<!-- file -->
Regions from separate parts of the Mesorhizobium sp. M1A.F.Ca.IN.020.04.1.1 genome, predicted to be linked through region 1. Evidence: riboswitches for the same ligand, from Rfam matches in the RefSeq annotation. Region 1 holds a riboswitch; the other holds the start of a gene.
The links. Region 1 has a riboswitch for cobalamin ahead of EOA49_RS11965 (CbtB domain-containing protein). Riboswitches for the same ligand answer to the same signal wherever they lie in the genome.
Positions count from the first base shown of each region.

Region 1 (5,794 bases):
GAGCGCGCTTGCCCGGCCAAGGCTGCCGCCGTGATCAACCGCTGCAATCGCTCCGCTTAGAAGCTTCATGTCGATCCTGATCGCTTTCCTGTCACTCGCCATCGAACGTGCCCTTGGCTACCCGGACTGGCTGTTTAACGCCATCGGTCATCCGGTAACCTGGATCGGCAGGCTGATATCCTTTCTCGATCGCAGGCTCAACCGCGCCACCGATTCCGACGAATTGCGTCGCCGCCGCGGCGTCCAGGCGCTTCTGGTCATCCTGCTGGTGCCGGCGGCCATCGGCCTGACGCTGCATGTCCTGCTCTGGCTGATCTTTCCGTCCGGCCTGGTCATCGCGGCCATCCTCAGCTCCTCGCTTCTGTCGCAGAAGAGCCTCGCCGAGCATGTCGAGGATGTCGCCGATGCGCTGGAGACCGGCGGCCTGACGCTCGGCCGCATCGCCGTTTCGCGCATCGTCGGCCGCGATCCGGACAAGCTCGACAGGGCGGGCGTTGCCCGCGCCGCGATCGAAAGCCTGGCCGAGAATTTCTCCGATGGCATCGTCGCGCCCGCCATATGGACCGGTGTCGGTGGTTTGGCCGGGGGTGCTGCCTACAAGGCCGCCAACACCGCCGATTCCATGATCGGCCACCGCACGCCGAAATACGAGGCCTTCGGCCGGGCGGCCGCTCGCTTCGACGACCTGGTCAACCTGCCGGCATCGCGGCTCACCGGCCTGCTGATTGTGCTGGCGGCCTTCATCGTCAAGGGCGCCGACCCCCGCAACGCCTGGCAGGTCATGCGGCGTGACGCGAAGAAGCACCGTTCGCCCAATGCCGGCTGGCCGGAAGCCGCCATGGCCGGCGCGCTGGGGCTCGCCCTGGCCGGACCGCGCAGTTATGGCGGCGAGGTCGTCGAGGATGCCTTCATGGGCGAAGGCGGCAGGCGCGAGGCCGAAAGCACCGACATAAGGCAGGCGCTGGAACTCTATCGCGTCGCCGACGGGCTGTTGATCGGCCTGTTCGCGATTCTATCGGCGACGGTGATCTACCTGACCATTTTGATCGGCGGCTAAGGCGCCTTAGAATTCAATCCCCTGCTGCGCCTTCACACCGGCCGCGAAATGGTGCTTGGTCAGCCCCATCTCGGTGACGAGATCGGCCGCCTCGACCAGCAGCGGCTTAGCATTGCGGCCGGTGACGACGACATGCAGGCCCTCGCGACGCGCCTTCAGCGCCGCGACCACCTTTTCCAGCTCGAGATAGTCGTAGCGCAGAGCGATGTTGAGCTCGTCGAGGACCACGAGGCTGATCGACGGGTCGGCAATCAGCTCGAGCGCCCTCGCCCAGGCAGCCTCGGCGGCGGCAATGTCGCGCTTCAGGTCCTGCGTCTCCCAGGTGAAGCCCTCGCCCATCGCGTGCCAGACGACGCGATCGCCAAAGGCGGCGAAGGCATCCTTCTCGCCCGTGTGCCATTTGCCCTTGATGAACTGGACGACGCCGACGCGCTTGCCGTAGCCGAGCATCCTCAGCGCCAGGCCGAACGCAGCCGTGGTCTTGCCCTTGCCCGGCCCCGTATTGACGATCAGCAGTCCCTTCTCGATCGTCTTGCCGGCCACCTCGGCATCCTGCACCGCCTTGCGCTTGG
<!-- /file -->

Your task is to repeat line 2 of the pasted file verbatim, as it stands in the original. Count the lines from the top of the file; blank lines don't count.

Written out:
The links. Region 1 has a riboswitch for cobalamin ahead of EOA49_RS11965 (CbtB domain-containing protein). Riboswitches for the same ligand answer to the same signal wherever they lie in the genome.